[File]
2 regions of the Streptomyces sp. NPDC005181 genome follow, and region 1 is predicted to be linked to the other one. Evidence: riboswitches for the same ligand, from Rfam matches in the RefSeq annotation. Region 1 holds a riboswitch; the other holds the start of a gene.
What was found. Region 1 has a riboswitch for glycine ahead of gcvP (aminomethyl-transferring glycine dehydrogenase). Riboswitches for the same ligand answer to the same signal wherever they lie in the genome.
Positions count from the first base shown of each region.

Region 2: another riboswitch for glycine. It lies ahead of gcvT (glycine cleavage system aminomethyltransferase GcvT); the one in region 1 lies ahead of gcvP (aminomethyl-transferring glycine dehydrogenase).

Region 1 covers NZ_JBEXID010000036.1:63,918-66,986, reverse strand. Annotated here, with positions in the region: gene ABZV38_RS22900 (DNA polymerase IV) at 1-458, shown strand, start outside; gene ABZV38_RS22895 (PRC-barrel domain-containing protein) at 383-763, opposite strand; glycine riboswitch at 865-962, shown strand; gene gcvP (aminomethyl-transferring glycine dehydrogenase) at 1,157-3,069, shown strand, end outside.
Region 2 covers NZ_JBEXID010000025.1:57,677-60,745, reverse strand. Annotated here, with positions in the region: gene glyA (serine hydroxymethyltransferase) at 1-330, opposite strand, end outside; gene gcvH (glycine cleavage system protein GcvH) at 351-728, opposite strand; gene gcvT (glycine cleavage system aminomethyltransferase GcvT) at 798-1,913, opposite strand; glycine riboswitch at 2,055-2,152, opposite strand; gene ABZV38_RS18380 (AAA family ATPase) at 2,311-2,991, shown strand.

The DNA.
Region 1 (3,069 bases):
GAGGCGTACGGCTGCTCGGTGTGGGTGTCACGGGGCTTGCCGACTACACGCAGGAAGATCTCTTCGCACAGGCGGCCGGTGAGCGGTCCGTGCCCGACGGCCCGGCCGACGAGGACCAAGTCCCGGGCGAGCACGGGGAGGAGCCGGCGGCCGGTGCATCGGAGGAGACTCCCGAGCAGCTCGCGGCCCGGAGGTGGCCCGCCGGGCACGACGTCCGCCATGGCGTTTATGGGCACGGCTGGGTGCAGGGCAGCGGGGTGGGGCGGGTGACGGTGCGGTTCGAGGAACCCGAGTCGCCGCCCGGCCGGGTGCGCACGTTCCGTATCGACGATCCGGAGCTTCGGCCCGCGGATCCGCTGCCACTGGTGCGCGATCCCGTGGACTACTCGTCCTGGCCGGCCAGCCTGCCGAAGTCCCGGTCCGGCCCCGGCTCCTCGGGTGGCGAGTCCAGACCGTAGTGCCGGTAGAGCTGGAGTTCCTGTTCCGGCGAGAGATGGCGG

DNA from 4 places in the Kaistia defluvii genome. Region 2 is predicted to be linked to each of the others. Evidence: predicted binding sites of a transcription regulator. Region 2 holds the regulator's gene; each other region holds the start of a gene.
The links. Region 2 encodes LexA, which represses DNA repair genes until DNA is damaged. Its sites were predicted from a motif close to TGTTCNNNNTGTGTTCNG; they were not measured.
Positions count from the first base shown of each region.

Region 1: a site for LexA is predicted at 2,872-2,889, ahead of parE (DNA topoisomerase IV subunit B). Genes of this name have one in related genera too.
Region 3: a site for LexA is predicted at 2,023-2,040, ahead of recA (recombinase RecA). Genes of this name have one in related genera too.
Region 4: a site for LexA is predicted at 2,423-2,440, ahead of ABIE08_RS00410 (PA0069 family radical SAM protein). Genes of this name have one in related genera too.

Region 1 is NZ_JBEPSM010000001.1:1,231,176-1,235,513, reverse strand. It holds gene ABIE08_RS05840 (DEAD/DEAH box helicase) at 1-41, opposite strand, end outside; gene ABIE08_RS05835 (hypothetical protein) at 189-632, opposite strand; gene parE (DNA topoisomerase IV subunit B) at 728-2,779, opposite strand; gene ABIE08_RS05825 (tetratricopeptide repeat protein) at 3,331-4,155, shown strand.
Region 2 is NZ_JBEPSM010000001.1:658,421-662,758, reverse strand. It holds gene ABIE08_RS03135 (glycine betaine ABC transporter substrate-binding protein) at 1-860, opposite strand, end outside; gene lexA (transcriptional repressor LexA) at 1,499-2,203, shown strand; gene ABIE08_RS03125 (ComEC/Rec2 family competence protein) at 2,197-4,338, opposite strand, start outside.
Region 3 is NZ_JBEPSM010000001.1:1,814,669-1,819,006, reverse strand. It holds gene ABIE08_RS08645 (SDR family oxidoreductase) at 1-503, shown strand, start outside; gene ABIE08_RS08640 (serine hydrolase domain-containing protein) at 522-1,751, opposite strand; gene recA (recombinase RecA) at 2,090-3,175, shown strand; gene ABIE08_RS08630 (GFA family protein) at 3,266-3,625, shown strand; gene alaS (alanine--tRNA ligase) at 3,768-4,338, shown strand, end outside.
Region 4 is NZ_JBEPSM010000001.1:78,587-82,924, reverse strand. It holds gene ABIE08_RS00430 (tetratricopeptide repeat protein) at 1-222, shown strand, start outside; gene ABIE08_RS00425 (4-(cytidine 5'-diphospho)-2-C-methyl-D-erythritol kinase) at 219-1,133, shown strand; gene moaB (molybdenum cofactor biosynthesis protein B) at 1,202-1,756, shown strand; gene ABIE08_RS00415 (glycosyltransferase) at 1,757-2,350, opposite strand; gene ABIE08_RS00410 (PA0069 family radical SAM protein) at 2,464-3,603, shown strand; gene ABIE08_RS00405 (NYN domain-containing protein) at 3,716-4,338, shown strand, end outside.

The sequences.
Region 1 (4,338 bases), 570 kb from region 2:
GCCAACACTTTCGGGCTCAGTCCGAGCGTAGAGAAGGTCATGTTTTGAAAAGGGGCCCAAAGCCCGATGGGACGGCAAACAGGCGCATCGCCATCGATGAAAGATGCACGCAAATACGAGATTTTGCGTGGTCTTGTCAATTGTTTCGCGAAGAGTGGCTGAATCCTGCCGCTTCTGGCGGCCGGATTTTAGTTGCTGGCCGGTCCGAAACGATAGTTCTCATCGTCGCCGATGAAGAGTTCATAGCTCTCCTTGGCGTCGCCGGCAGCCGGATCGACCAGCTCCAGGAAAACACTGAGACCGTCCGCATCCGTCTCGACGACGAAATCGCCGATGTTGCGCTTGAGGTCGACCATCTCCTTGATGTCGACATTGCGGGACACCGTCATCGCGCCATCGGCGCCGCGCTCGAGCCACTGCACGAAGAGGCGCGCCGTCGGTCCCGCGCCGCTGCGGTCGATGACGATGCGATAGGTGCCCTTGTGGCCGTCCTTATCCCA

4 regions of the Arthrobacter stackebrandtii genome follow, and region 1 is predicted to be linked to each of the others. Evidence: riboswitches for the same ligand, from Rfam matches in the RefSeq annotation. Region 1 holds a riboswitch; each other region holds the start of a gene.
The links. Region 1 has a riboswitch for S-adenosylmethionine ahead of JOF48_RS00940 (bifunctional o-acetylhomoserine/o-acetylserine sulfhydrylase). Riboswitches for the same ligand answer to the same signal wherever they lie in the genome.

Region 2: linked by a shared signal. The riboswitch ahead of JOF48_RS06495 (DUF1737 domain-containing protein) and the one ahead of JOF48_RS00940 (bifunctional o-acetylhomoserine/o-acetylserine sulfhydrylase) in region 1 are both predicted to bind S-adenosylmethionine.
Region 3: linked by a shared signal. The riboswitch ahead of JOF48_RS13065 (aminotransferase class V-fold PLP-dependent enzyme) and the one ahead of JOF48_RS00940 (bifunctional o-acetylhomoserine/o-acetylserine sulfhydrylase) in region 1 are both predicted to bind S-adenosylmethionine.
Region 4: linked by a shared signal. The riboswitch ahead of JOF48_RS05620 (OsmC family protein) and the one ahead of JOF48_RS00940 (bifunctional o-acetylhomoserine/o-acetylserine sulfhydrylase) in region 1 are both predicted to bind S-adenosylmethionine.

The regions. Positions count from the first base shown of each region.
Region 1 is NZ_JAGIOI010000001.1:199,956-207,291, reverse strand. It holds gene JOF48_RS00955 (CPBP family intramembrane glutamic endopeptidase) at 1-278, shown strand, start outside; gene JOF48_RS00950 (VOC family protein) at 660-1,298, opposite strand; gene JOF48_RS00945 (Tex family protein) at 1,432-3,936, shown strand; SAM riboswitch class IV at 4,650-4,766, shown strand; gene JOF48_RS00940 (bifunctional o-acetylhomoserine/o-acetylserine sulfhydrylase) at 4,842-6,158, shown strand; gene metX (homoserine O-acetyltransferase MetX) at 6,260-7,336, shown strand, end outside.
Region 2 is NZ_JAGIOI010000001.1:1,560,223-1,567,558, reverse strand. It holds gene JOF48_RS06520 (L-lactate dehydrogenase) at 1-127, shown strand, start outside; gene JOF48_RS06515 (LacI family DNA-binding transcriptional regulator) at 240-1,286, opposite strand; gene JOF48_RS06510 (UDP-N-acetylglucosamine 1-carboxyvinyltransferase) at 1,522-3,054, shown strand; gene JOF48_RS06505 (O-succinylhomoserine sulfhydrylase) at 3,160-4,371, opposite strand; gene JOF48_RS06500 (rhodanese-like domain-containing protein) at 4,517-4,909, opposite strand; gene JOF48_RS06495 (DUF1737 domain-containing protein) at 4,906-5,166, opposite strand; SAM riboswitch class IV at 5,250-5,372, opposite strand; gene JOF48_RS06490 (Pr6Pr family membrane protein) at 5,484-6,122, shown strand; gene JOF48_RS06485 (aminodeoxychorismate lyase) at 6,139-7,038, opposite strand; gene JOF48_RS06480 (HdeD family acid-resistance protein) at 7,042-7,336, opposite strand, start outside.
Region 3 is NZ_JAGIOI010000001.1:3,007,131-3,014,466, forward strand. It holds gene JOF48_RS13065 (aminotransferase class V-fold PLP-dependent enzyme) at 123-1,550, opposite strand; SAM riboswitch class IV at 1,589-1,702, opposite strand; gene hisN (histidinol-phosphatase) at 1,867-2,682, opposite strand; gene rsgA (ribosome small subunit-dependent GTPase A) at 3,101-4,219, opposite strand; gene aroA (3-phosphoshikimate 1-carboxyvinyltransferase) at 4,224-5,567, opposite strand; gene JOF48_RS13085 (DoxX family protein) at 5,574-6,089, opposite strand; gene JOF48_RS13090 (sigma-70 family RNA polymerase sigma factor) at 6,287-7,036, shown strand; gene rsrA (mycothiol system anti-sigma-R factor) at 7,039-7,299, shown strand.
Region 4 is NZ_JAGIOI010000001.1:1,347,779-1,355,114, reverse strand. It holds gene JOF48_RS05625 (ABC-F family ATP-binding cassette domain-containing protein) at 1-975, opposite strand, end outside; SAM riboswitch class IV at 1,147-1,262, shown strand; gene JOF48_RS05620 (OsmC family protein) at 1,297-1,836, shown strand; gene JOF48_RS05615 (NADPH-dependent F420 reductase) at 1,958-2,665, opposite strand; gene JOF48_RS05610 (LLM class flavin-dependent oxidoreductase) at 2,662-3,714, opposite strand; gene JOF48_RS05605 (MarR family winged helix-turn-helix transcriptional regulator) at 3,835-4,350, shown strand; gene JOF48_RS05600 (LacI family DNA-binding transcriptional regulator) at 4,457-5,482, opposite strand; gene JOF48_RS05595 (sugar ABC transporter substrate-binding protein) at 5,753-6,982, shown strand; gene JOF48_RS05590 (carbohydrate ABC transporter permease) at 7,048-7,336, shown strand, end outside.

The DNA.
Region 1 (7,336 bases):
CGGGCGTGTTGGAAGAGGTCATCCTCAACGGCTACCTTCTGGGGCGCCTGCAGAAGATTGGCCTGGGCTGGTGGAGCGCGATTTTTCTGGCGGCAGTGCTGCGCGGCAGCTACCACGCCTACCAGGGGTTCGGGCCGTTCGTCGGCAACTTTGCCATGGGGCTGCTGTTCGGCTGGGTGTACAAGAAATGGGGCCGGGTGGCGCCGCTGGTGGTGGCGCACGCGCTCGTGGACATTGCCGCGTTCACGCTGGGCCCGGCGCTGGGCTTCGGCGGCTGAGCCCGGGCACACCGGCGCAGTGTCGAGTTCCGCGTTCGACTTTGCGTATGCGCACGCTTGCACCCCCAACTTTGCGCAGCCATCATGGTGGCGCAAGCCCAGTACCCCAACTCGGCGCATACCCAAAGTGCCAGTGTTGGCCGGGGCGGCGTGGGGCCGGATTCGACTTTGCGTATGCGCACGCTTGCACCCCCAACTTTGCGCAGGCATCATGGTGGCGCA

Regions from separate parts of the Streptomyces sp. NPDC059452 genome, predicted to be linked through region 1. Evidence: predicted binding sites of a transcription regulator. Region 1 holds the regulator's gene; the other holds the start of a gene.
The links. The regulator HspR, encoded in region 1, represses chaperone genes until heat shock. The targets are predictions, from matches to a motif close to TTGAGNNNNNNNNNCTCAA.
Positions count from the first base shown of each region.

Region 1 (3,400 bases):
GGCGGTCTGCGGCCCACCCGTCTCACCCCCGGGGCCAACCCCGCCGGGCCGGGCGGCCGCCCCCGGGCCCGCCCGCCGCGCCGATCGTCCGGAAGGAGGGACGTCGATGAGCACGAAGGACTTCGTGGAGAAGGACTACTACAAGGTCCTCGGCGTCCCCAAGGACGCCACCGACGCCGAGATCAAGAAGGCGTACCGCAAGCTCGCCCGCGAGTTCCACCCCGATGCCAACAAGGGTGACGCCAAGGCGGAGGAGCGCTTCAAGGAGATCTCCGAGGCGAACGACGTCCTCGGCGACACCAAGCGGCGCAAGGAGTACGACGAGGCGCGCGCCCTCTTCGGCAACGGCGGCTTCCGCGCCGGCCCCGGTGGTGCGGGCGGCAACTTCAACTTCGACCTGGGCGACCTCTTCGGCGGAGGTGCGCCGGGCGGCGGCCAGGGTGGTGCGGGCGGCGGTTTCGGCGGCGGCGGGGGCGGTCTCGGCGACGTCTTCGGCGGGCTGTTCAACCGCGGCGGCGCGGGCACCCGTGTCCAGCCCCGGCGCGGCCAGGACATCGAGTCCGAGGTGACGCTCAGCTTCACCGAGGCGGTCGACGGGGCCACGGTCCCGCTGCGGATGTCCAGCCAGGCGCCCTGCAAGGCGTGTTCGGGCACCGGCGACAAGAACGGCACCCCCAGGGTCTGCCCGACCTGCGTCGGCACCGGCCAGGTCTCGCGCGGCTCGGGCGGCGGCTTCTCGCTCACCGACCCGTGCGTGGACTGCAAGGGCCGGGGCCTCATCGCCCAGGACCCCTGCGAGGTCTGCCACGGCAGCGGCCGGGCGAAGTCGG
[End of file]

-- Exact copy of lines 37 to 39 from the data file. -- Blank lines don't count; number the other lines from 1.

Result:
The links. The regulator HspR, encoded in region 1, represses chaperone genes until heat shock. The targets are predictions, from matches to a motif close to TTGAGNNNNNNNNNCTCAA.
Positions count from the first base shown of each region.

Region 1 (3,400 bases):